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J Clin Exp Neuropsychol. 2009 Feb;31(2):219-33. doi: 10.1080/13803390802317542.

Neuroanatomical correlates of the Benton Facial Recognition Test and Judgment of Line Orientation Test.

Author information

1
Department of Neurology, Division of Behavioral Neurology and Cognitive Neuroscience, University of Iowa College of Medicine, Iowa City, IA, USA. daniel-tranel@uiowa.edu

Abstract

Two of the most successful and widely used tests developed by Arthur Benton and colleagues are the Facial Recognition Test (FRT) and Judgment of Line Orientation Test (JLO), which probe visuoperceptual and visuospatial functions typically associated with right hemisphere structures, especially parietal, occipitoparietal, and occipitotemporal structures. Taking advantage of a large database of focal lesion patients (the Iowa Neurological Patient Registry), we used a new lesion-deficit mapping technique to investigate the neuroanatomical correlates of FRT and JLO performance. For the FRT, there were 201 patients with relevant data; of these, 38 were impaired on the FRT, and failure was most strongly associated with lesions in the right posterior-inferior parietal and right ventral occipitotemporal (fusiform gyrus) areas. For the JLO, there were 181 patients with relevant data; of these, 23 were impaired on the JLO, and failure was most strongly associated with lesions in the right posterior parietal region. These findings put new empirical teeth in the localizing value of the FRT and JLO tests, and they extend and sharpen previous work that had pointed to right posterior structures as being important for FRT and JLO performance.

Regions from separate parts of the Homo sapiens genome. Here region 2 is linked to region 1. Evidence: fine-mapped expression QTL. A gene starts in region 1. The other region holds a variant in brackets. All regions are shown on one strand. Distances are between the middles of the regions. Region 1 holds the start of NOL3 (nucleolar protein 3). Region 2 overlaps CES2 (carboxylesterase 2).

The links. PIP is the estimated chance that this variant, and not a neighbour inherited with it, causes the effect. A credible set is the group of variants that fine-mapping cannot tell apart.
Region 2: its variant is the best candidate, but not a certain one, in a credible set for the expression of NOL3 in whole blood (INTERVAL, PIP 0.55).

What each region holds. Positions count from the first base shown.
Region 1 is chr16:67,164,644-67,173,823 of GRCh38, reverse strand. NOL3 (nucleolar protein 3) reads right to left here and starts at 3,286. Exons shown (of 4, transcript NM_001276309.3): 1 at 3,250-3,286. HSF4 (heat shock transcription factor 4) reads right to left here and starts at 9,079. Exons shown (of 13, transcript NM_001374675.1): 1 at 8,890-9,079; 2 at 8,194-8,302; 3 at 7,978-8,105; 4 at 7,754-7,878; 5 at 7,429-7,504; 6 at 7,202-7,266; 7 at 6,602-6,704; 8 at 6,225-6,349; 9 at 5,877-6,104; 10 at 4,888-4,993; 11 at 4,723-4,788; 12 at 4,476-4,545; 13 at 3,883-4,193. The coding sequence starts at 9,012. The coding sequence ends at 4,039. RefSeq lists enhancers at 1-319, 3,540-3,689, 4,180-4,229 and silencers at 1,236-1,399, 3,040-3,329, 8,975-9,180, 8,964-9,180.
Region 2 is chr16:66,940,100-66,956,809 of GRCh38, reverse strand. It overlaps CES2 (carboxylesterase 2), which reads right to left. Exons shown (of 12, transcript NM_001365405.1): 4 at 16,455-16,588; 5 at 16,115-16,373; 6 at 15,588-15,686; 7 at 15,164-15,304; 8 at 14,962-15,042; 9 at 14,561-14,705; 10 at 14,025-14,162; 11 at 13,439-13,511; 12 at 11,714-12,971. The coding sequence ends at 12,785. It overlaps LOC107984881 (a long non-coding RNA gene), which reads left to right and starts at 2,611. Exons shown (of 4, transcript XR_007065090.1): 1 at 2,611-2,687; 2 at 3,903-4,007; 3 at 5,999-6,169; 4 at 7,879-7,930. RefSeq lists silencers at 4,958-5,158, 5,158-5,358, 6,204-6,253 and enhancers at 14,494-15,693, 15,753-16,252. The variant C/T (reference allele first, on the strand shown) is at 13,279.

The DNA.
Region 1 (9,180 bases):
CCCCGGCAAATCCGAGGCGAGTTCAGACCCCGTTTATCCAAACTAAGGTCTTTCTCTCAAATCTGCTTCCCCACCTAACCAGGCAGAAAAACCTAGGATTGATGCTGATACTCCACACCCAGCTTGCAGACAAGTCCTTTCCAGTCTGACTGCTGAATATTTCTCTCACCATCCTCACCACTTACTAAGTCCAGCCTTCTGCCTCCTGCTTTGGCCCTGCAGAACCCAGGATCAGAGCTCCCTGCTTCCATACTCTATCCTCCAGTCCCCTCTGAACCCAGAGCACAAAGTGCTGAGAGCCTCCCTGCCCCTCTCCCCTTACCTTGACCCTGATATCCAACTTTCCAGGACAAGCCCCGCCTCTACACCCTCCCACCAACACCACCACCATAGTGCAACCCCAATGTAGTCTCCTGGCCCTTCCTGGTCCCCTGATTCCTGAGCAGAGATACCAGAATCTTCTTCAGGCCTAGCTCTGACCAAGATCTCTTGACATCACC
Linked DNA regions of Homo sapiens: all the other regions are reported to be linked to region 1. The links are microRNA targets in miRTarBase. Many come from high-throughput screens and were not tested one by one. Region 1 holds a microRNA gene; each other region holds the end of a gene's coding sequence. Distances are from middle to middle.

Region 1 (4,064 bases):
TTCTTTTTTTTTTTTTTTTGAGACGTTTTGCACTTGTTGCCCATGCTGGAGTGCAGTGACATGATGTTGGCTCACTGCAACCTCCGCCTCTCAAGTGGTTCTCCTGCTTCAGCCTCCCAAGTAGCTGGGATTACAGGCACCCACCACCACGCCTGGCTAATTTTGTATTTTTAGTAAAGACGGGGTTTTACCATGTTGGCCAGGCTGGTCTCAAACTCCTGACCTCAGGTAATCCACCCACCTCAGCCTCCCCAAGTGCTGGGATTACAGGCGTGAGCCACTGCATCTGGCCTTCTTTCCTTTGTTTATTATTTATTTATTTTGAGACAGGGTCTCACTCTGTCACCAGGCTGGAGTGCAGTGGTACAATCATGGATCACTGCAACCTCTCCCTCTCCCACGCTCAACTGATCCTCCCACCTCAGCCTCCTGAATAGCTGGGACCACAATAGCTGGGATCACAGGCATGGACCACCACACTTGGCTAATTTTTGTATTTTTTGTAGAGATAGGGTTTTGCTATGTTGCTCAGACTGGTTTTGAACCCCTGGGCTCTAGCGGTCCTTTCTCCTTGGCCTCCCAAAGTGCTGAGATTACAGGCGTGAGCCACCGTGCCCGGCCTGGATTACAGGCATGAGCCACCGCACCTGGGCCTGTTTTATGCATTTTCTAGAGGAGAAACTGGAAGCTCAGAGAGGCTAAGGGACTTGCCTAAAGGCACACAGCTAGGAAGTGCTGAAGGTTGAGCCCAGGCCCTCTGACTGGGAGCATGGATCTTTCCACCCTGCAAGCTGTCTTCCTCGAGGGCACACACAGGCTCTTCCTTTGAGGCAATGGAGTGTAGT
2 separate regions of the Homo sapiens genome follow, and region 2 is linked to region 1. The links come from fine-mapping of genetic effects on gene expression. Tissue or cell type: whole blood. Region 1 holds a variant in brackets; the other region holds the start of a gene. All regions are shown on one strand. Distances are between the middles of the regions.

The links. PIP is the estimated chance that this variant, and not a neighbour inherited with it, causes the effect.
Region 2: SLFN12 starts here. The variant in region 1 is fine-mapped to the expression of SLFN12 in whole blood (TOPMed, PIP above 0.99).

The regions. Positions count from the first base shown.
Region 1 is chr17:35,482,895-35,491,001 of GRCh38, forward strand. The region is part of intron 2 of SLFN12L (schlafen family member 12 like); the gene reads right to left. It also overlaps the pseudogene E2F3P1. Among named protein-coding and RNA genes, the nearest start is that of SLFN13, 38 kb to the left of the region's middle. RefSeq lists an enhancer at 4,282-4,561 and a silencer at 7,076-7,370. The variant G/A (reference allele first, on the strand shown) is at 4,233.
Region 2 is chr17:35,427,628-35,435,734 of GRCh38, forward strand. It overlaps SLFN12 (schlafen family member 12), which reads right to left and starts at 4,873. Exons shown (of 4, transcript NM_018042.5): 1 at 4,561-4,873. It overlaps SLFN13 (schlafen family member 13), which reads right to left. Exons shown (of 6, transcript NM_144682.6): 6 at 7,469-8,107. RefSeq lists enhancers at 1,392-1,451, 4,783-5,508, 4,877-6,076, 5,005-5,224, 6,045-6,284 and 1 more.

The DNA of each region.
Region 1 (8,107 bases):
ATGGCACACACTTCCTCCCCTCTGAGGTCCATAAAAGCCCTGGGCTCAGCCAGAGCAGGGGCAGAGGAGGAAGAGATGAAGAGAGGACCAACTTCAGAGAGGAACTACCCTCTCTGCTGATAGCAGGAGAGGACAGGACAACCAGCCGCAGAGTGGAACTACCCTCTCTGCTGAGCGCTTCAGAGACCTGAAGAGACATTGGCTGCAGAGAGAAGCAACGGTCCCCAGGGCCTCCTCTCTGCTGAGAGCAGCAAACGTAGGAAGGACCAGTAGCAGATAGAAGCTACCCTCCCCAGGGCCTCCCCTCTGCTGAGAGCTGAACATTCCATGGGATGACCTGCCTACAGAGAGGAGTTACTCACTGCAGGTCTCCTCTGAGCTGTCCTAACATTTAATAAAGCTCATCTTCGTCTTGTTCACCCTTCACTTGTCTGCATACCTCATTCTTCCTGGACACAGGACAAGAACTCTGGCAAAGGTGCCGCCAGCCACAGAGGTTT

PMID:
19051129
PMCID:
PMC2853018
DOI:
10.1080/13803390802317542
[Indexed for MEDLINE]
Free PMC Article

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